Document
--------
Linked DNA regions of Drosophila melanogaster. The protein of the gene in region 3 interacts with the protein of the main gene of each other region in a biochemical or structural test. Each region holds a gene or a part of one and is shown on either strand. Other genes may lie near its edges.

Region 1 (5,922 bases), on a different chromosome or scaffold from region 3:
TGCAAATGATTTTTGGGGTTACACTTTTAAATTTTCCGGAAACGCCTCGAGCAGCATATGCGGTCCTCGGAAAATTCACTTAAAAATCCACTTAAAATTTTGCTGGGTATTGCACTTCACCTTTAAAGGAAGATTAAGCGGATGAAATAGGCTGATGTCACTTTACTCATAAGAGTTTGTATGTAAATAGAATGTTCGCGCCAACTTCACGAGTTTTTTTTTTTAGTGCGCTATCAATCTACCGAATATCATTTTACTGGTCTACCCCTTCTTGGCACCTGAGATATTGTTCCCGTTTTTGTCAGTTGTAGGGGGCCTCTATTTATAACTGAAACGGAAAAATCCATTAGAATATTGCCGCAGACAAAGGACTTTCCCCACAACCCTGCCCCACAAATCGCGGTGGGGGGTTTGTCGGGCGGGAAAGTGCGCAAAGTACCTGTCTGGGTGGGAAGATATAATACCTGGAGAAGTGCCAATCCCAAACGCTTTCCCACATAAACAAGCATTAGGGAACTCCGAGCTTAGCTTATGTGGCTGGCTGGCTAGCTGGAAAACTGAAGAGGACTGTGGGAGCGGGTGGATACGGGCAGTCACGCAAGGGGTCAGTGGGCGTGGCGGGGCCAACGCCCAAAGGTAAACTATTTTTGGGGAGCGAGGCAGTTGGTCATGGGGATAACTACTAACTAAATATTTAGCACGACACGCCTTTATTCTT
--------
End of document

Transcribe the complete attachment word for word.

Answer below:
Linked DNA regions of Drosophila melanogaster. The protein of the gene in region 3 interacts with the protein of the main gene of each other region in a biochemical or structural test. Each region holds a gene or a part of one and is shown on either strand. Other genes may lie near its edges.

Region 1 (5,922 bases), on a different chromosome or scaffold from region 3:
TGCAAATGATTTTTGGGGTTACACTTTTAAATTTTCCGGAAACGCCTCGAGCAGCATATGCGGTCCTCGGAAAATTCACTTAAAAATCCACTTAAAATTTTGCTGGGTATTGCACTTCACCTTTAAAGGAAGATTAAGCGGATGAAATAGGCTGATGTCACTTTACTCATAAGAGTTTGTATGTAAATAGAATGTTCGCGCCAACTTCACGAGTTTTTTTTTTTAGTGCGCTATCAATCTACCGAATATCATTTTACTGGTCTACCCCTTCTTGGCACCTGAGATATTGTTCCCGTTTTTGTCAGTTGTAGGGGGCCTCTATTTATAACTGAAACGGAAAAATCCATTAGAATATTGCCGCAGACAAAGGACTTTCCCCACAACCCTGCCCCACAAATCGCGGTGGGGGGTTTGTCGGGCGGGAAAGTGCGCAAAGTACCTGTCTGGGTGGGAAGATATAATACCTGGAGAAGTGCCAATCCCAAACGCTTTCCCACATAAACAAGCATTAGGGAACTCCGAGCTTAGCTTATGTGGCTGGCTGGCTAGCTGGAAAACTGAAGAGGACTGTGGGAGCGGGTGGATACGGGCAGTCACGCAAGGGGTCAGTGGGCGTGGCGGGGCCAACGCCCAAAGGTAAACTATTTTTGGGGAGCGAGGCAGTTGGTCATGGGGATAACTACTAACTAAATATTTAGCACGACACGCCTTTATTCTT